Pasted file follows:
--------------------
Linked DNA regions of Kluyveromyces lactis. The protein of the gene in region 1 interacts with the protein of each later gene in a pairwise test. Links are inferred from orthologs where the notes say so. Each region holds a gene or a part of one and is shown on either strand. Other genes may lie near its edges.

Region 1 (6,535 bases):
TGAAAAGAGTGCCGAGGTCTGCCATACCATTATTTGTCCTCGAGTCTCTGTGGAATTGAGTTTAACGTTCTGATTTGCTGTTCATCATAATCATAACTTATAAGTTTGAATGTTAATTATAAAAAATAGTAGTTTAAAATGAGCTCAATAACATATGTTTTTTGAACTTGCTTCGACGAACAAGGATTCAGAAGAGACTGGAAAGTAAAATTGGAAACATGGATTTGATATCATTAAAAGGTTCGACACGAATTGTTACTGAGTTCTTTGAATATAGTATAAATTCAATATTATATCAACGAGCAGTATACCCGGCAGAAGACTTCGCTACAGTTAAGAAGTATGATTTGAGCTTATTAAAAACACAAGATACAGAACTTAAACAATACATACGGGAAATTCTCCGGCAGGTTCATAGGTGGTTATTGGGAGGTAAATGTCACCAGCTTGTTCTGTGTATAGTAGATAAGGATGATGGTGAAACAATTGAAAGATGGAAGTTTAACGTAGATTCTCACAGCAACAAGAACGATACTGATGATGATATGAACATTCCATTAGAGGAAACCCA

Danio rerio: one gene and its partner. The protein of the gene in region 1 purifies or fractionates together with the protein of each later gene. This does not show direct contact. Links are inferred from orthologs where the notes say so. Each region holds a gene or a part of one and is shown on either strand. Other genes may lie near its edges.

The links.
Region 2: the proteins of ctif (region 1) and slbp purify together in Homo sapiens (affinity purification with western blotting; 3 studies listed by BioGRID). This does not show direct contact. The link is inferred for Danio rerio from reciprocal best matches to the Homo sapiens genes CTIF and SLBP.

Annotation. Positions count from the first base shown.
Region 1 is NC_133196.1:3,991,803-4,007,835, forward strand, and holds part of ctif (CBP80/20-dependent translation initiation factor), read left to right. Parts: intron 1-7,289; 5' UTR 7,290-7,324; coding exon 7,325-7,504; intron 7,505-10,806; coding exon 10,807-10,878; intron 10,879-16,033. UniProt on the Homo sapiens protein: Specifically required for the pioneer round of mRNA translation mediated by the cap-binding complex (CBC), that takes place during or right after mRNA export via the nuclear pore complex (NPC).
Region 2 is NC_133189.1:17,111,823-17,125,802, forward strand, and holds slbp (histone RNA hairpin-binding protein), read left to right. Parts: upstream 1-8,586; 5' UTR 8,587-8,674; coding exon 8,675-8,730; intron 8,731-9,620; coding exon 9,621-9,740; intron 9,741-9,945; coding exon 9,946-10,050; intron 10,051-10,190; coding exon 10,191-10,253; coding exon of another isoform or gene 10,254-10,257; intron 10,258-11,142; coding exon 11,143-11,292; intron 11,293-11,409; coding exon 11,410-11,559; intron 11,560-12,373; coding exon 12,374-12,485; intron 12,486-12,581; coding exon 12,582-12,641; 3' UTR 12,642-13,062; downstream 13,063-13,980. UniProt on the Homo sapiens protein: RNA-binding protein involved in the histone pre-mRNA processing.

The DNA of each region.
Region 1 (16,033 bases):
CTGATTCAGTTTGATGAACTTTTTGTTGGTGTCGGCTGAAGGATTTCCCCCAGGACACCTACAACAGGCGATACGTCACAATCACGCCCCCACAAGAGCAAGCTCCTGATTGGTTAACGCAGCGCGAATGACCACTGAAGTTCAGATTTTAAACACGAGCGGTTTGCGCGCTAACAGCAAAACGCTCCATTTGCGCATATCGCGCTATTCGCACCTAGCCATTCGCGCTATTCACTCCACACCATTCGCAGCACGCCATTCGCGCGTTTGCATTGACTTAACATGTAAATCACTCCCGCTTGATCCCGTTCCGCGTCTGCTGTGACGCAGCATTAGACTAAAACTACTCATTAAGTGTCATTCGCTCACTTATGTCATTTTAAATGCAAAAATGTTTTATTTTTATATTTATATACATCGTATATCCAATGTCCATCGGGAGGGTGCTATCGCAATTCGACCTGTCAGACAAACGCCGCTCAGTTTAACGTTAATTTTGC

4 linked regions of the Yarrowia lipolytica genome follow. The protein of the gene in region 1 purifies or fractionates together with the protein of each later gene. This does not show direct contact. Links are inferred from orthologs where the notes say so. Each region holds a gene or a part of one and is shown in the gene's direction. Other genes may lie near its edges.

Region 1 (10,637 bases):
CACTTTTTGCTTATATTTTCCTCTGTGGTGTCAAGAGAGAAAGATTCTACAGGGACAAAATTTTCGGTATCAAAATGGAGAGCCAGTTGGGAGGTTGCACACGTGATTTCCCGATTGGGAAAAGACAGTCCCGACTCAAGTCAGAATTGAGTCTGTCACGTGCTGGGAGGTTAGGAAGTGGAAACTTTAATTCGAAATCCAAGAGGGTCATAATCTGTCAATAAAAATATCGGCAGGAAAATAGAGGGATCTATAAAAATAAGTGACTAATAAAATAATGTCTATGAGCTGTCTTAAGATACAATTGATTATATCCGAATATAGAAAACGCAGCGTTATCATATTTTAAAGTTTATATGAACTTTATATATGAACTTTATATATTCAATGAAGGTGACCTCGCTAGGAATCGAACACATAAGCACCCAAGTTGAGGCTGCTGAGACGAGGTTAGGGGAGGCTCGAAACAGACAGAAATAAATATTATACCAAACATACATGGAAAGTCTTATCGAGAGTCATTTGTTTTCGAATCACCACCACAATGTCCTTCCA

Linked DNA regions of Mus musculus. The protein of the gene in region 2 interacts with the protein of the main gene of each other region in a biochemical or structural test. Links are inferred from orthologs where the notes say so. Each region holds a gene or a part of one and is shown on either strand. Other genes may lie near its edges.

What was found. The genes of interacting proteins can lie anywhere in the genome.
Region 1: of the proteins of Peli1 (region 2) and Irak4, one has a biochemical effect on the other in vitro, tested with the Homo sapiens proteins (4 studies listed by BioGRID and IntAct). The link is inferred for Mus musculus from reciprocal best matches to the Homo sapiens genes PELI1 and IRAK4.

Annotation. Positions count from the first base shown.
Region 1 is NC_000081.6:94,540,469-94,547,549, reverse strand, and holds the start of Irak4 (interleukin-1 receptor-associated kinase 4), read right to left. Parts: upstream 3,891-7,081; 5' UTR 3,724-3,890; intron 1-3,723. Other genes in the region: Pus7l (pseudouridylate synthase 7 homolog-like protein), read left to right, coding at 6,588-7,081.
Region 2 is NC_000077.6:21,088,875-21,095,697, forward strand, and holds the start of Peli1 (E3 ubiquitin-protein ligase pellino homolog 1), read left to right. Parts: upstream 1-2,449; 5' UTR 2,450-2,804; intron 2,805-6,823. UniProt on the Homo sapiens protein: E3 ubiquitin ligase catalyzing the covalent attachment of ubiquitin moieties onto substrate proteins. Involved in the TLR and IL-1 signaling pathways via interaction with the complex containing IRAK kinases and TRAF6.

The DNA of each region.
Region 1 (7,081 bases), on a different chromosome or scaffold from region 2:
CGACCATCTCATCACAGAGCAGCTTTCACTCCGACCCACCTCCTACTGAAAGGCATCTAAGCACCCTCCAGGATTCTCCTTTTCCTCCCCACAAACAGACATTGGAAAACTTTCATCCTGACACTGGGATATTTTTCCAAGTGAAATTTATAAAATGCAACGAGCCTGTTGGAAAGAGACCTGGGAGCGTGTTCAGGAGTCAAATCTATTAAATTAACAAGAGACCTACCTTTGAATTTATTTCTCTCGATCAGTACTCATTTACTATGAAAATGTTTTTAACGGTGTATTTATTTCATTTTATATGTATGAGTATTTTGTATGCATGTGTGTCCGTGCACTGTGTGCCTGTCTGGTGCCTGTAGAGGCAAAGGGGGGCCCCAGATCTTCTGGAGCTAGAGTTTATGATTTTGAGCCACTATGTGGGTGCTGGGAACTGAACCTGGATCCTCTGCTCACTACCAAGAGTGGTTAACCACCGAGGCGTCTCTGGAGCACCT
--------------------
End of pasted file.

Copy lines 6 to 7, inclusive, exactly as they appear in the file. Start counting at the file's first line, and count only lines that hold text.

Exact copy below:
Region 2: the proteins of ctif (region 1) and slbp purify together in Homo sapiens (affinity purification with western blotting; 3 studies listed by BioGRID). This does not show direct contact. The link is inferred for Danio rerio from reciprocal best matches to the Homo sapiens genes CTIF and SLBP.

Annotation. Positions count from the first base shown.